Saudi to supply full crude allocations to most Asian refiners

Saudi to supply full crude allocations to most Asian refiners

Saudi to supply full crude allocations to most Asian refiners

Oil prices have been experiencing some downward trend during the last two weeks as commerce and energy demand in the USA were hit by hurricanes Harvey and Irma, two of the most powerful storms in a century.

On Monday, oil prices dropped on worries that Hurricane Irma's pounding of populated areas in Florida could hinder oil demand in the world's main oil consuming nation.

Hurricane Irma is expected by Goldman Sachs to have a negative impact on oil demand, but the firm said it sees a larger hit to oil demand from hurricane Harvey, "given the large concentration of energy-intensive petrochemical activity in its path".

Saudi Arabia is likely taking advantage of the lower refinery run rates and ample crude inventories in the United States in the wake of Hurricane Harvey, to redirect the allocation cuts from Asia to the United States, a trader who specializes in Middle East crude supplies said.

Iran sold its light crude oil at $50.93 per barrel in the week ended on September 1, with seven cents decrease from its previous week, IRNA reported on Saturday.

Hurricane Irma, which has been moving inland over the southeastern parts of the U.S., has affected at least nine states so far, among them Florida, Georgia, Alabama and SC, causing storm surges and flooding and cutting off power supplies.

Irma hit Florida on Sunday morning as a unsafe Category 4 hurricane.

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Now many refineries are restarting, including the largest USA refinery.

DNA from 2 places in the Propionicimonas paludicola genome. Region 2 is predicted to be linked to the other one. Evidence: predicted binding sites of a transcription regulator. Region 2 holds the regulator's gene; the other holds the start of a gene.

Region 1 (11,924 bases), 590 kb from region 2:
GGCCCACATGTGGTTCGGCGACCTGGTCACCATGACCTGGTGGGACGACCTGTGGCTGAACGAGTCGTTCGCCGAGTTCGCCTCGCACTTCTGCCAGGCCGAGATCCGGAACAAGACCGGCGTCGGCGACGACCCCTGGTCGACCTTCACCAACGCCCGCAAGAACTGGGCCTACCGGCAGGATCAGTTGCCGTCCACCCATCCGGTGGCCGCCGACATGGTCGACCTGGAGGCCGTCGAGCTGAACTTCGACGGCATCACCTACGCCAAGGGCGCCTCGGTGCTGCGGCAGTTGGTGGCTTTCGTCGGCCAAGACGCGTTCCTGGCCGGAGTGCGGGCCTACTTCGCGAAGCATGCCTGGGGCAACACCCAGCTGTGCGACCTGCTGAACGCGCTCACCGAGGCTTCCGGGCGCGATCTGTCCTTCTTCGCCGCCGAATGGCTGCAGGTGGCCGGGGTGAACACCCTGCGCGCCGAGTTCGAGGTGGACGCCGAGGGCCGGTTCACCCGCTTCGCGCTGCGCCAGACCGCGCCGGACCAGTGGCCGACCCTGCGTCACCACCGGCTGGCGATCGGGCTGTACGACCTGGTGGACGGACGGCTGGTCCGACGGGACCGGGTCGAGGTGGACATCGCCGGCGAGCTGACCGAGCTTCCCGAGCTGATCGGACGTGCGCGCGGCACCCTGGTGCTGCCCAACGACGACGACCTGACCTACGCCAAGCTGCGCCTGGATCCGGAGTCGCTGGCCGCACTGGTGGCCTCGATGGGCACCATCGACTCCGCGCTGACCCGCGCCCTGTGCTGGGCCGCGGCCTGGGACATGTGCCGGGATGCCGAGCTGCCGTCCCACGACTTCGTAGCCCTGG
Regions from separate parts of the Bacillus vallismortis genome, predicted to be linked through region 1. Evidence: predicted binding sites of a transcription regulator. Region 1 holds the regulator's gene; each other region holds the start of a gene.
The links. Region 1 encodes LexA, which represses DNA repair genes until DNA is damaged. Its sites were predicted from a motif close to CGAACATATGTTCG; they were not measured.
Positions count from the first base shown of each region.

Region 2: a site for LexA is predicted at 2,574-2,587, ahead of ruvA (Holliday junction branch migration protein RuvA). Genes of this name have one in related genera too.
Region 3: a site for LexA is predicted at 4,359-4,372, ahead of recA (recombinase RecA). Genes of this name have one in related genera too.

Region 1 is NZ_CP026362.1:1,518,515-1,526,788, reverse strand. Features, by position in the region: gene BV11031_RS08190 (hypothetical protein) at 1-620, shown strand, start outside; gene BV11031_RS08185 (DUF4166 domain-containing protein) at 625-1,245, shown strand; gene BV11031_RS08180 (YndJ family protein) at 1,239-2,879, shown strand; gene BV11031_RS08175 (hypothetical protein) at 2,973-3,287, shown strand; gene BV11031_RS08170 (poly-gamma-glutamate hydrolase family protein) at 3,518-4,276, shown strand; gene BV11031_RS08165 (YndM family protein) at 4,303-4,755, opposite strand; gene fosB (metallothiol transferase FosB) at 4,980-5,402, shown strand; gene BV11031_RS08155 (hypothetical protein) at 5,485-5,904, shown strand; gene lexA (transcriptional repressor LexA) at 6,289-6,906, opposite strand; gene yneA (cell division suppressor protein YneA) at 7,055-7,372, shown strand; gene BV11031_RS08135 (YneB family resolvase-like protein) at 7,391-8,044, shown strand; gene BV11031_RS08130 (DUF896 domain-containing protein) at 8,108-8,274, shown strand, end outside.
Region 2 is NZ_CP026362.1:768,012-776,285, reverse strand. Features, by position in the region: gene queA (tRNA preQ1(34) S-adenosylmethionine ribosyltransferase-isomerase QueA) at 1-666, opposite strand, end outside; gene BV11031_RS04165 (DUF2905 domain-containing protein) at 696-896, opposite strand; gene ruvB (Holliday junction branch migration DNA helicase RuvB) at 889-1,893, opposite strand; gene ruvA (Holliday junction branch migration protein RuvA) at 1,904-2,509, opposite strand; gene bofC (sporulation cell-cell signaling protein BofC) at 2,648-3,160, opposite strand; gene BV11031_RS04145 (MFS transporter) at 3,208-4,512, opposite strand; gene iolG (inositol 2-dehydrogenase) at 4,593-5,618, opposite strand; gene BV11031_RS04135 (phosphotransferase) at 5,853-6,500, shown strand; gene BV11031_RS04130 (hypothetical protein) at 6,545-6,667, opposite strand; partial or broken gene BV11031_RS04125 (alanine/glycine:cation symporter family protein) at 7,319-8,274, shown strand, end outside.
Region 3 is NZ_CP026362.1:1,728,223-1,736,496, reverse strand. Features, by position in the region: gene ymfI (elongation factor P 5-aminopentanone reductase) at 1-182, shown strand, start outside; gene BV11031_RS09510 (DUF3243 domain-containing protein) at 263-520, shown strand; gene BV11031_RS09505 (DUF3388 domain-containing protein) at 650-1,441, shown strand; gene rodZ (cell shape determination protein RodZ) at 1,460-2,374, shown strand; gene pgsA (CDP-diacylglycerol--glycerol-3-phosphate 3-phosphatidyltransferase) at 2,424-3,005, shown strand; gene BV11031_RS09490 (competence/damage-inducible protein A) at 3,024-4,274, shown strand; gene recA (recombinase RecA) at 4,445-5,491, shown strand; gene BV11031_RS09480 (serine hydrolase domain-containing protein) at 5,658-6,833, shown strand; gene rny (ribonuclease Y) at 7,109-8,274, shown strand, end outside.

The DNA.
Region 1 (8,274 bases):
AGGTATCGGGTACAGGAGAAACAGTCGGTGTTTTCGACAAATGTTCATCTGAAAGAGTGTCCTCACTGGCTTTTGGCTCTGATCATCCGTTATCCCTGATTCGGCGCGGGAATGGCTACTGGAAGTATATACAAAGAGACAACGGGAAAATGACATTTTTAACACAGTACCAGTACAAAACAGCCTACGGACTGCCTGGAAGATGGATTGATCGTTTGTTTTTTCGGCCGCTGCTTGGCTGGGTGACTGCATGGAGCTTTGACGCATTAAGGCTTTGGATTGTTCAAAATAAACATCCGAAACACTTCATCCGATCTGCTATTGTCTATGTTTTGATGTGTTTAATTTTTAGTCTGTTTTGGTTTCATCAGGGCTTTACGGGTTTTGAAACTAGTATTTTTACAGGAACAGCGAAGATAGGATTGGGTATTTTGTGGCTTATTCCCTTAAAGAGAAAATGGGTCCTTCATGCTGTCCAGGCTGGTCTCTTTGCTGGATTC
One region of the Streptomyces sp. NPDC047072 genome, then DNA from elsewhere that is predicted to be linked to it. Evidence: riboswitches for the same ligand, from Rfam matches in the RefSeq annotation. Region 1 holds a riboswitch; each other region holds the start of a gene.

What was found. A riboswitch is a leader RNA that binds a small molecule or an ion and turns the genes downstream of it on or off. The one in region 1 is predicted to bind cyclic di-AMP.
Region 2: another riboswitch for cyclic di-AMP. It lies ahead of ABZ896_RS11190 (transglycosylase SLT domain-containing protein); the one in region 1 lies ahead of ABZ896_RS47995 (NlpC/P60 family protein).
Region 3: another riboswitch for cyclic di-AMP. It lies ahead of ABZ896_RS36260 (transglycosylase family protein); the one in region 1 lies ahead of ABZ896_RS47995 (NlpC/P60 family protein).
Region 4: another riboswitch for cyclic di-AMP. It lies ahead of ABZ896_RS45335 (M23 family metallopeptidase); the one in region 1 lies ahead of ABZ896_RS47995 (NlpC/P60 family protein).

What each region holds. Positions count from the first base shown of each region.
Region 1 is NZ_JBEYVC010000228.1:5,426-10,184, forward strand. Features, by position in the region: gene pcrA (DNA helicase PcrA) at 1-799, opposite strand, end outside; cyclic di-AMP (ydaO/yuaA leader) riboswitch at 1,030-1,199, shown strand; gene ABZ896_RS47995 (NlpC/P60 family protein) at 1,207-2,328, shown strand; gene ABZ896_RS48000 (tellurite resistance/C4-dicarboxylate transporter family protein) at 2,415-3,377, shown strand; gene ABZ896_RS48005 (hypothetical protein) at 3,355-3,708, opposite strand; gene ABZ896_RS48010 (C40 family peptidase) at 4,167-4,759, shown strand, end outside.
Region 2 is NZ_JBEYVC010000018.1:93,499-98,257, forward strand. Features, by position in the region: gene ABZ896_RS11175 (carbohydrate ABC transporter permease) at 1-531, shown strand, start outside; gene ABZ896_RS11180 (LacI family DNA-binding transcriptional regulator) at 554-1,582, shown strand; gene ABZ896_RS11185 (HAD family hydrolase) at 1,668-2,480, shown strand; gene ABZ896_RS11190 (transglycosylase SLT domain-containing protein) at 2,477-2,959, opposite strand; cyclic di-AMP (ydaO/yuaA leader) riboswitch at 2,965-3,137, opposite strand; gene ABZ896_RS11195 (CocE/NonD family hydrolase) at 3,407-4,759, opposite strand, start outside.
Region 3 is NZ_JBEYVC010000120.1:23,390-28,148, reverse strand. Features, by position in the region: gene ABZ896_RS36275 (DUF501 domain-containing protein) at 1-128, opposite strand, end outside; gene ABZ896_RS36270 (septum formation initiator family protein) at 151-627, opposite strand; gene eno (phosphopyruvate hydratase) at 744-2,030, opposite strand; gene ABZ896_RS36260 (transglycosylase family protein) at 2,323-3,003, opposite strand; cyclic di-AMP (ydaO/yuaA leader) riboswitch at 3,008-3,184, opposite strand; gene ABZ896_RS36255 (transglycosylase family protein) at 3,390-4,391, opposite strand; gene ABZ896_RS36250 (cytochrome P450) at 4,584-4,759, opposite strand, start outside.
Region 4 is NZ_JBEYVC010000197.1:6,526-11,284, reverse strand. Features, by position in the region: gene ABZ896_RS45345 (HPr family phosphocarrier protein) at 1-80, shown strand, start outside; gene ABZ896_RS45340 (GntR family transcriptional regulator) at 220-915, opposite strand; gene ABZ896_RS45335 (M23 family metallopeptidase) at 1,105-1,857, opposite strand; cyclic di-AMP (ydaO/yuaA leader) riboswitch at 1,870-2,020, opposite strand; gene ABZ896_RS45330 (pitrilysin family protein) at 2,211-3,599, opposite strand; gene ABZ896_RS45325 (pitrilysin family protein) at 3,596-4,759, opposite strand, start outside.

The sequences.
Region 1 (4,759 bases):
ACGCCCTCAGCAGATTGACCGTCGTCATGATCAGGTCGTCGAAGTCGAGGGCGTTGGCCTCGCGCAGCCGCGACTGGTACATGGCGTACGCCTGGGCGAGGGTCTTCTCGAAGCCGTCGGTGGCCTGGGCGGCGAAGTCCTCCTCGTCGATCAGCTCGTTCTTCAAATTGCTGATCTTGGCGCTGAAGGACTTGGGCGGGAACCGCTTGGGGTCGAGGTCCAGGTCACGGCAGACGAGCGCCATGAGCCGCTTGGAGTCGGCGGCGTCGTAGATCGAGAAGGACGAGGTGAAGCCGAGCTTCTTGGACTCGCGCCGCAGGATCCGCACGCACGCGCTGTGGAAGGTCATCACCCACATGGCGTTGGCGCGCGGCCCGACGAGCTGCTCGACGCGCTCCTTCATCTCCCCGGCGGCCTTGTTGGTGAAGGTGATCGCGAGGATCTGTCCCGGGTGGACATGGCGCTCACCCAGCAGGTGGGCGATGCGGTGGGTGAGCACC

"The oil market reacted to the Saudi talks", said Tomomichi Akuta, senior economist at Mitsubishi UFJ Research and Consulting in Tokyo.

Saudi Arabian Energy Minister Khalid al-Falih discussed with his Venezuelan and Kazakh counterparts the possible extension of the global oil supply cut pact beyond March 2018, the Saudi energy ministry said on Sunday.

The deal agreed late a year ago to reduce output by about 1.8 million bpd until March 2018 helped to keep prices as high as $58 a barrel in January, but they have since sagged as global stocks have not fallen as quickly as expected.

Mr Al Falih and Mr Al Mazrouei agreed that an extension of the output cuts beyond March 31 "may be considered in due course as fundamentals unfold", according to the Saudi ministry.

Saudi Arabia and Venezuela, both members of OPEC, agreed to consider prolonging production cuts "beyond the first quarter of 2018, if needed", the Saudi ministry said in one of the statements.

Information for this article was contributed by Sharon Cho, Wael Mahdi and Jessica Summers of Bloomberg News.

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